Should I move away from do() and rowwise()?

dplyr
purrr

#1

While it is not officially declared, my instinct tells these two functions are going to be deprecated. For example, do() was removed from README and Hadley implies they won’t be developed anymore including bug fixes. Am I right?

If so, do I have to immediately start getting ready for a life without do and rowwise()? Or is it too early? I’m almost confident list-columns and purrr can take the place of these, but I want to know if there are any cases where only do() can do at the moment.

Thanks!


#2

do() is definitely going away in the long term, but I’m not yet sure we have comprehensive alternative solutions to all problems that do() solves

(Also “going away” means that we won’t make improvements to it and we won’t mention it in documentation and tutorials, but the code will continue to exist for a number of years)


#3

Thanks for clarification! I misunderstood the tone of “going away” :slight_smile:


#4

I have yet to figure out a word to precisely convey the sense that I no longer believe that something is the right approach and I’m actively looking for alternatives.

We are gradually moving the tidyverse to a more conservative development philosophy so it’s easier to rely on things working in the long term.


#5

Great. I really appreciate your thoughtfulness!

By the way, do you have any examples that only do() can solve at the moment?


#6

No, sorry. I haven’t used do() for several years now.


#7

Oh, I see. Thanks anyway.


#8

I think I am able as of today to stop using ‘do()’ but what about ‘rowwise()’? I actually used it even today, what would be the proper way of applying a function to every row of a tibble?


#9

@hadley I like that you are striving to create the best approach to doing analysis. Maintaining backwards compatibility is always a pain. It would help if R had a richer package versioning approach where you could make backwards incompatible changes in major updates while making it easy for people to stick to the old major version.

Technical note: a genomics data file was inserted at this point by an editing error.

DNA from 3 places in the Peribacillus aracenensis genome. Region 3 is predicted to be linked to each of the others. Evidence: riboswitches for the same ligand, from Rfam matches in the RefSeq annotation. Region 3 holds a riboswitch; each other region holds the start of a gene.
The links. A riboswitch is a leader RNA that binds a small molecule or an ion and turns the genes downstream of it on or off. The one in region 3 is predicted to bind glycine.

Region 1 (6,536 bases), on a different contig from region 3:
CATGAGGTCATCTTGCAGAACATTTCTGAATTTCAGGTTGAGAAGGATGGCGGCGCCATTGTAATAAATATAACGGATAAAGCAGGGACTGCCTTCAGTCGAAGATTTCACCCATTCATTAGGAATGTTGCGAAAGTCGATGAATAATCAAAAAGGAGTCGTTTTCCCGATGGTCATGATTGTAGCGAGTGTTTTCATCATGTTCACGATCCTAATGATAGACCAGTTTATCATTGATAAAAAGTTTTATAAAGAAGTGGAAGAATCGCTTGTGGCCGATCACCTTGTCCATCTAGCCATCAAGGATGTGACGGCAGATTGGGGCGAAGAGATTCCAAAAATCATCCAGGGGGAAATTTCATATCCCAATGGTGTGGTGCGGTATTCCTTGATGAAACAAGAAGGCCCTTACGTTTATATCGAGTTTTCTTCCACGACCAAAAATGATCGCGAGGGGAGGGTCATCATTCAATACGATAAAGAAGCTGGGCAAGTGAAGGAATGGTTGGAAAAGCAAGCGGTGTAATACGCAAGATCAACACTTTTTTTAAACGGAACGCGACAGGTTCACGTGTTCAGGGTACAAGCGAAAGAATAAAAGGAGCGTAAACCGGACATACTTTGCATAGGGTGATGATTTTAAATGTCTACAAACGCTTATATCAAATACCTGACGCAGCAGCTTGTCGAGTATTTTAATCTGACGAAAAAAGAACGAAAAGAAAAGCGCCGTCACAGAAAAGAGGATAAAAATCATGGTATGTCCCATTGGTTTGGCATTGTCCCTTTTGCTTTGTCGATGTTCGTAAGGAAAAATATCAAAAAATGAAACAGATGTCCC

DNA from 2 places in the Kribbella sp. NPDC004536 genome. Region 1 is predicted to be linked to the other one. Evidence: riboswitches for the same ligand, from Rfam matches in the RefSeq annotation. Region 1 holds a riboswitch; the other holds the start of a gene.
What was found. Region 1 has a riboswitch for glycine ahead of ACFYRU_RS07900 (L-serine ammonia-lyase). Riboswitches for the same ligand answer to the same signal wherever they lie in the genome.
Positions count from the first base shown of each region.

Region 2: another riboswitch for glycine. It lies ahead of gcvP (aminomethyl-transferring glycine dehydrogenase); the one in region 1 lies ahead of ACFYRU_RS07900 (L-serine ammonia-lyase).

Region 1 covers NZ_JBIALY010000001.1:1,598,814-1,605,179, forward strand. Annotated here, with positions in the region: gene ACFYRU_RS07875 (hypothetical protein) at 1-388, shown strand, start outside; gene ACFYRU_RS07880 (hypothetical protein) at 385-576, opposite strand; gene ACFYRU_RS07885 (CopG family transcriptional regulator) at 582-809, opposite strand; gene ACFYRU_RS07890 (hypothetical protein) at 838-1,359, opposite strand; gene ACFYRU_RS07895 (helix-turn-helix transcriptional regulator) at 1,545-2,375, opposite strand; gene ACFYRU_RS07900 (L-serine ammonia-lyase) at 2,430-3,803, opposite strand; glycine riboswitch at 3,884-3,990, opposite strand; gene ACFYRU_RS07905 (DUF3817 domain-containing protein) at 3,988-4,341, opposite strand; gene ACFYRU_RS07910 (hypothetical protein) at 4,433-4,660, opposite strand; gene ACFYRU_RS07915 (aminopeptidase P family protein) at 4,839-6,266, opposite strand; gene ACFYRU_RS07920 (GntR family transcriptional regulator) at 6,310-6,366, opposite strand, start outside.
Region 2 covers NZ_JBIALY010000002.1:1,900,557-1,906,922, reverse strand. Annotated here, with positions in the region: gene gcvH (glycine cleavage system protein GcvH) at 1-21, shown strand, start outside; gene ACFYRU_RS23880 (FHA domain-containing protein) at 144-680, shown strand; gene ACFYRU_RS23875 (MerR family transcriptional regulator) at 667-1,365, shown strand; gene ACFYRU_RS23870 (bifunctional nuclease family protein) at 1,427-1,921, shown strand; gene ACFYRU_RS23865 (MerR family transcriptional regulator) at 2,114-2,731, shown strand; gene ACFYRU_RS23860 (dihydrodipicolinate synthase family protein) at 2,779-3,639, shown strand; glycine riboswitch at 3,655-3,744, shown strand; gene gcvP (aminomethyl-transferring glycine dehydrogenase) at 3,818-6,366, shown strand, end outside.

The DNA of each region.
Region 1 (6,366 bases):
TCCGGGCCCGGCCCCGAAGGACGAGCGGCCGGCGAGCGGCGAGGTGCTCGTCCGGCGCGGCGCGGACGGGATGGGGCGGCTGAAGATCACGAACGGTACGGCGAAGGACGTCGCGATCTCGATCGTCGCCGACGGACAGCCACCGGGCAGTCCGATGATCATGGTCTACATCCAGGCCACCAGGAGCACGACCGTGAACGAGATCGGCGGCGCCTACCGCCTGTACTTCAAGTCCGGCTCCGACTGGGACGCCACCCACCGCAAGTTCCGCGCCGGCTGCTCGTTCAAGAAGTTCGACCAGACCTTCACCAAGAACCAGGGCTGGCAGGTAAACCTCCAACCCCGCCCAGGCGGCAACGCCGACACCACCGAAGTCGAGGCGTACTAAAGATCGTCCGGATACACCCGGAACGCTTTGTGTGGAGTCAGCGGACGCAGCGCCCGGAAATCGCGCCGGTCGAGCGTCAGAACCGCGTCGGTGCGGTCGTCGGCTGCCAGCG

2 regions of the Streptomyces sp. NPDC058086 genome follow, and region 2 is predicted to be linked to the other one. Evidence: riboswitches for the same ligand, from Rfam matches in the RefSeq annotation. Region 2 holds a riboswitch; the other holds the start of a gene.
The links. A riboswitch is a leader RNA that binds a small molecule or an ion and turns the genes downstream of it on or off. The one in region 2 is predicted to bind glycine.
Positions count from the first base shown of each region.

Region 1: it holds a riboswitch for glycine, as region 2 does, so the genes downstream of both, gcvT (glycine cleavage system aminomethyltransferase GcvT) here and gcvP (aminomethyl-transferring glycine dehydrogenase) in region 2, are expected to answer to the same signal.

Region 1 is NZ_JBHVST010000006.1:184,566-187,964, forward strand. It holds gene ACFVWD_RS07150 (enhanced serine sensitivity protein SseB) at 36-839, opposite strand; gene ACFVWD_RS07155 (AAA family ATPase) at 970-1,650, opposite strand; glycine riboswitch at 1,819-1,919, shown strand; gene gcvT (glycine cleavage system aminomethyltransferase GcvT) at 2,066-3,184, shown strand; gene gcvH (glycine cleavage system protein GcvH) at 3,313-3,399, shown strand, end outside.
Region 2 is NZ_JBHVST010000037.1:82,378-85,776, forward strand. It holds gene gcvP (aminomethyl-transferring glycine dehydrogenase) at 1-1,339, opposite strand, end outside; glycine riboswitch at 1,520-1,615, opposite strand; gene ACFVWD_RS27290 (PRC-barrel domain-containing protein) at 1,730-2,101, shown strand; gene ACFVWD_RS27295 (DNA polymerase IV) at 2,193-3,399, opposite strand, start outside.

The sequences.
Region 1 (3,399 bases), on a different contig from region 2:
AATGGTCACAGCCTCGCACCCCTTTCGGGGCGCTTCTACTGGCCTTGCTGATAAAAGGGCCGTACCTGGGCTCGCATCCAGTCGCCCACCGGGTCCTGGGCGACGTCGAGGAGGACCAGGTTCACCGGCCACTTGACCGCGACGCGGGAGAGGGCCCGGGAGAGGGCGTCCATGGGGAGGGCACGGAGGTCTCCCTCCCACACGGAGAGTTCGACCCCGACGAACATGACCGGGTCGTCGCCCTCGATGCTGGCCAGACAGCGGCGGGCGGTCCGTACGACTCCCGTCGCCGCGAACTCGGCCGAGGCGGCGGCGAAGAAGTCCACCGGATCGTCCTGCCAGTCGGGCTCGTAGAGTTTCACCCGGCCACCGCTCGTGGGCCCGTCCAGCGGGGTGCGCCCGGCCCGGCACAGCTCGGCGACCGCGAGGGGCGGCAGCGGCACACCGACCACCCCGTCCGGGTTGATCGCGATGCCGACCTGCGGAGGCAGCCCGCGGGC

Packrat and checkpoint help a bit with that but aren’t part of the core.


#10

I think purrr::pmap or purrr::pwalk may give you what you are after. Or pmap_df if you want to return tibbles from your function.


#11

I’ll have to try using ‘map()’ inside ‘mutate()’ then.


#12

I’ll admit to using do to apply non-dplyr functions to database tables, e.g.

library(sergeant)
db <- src_drill()

db %>%
    tbl("cp.`employee.json`") %>%
    select(first_name, last_name, salary) %>%
    do(tidyr::unite(., name, first_name, last_name, sep = " "))
#> # A tibble: 1,155 x 2
#>                 name salary
#>  *             <chr>  <dbl>
#>  1      Sheri Nowmer  80000
#>  2   Derrick Whelply  40000
#>  3    Michael Spence  40000
#>  4    Maya Gutierrez  35000
#>  5   Roberta Damstra  25000
#>  6  Rebecca Kanagaki  15000
#>  7       Kim Brunner  10000
#>  8   Brenda Blumberg  17000
#>  9      Darren Stanz  50000
#> 10 Jonathan Murraiin  15000
#> # ... with 1,145 more rows

though in this (every?) case it’s really equivalent to calling collect beforehand, and is thus not really that useful. To avoid bringing the data into memory yet, you’ve got to use SQL functions:

db %>%
    tbl("cp.`employee.json`") %>%
    transmute(name = concat(first_name, " ", last_name), salary)
#> # Source:   lazy query [?? x 2]
#> # Database: DrillConnection
#>                 name salary
#>                <chr>  <dbl>
#>  1      Sheri Nowmer  80000
#>  2   Derrick Whelply  40000
#>  3    Michael Spence  40000
#>  4    Maya Gutierrez  35000
#>  5   Roberta Damstra  25000
#>  6  Rebecca Kanagaki  15000
#>  7       Kim Brunner  10000
#>  8   Brenda Blumberg  17000
#>  9      Darren Stanz  50000
#> 10 Jonathan Murraiin  15000
#> # ... with more rows

For do's list column behavior, it’s always possible to explicitly call list, e.g.

mtcars %>%
    group_by(cyl) %>%
    do(mod = lm(mpg ~ disp, .))
#> Source: local data frame [3 x 2]
#> Groups: <by row>
#> 
#> # A tibble: 3 x 2
#>     cyl      mod
#> * <dbl>   <list>
#> 1     4 <S3: lm>
#> 2     6 <S3: lm>
#> 3     8 <S3: lm>

mtcars %>%
    group_by(cyl) %>%
    summarise(mod = list(lm(mpg ~ disp, .)))
#> # A tibble: 3 x 2
#>     cyl      mod
#>   <dbl>   <list>
#> 1     4 <S3: lm>
#> 2     6 <S3: lm>
#> 3     8 <S3: lm>

do's data frame behavior has been superseded by the idiom of nesting the non-grouping columns, iterating over them, and unnesting.

library(tidyverse)

mtcars %>%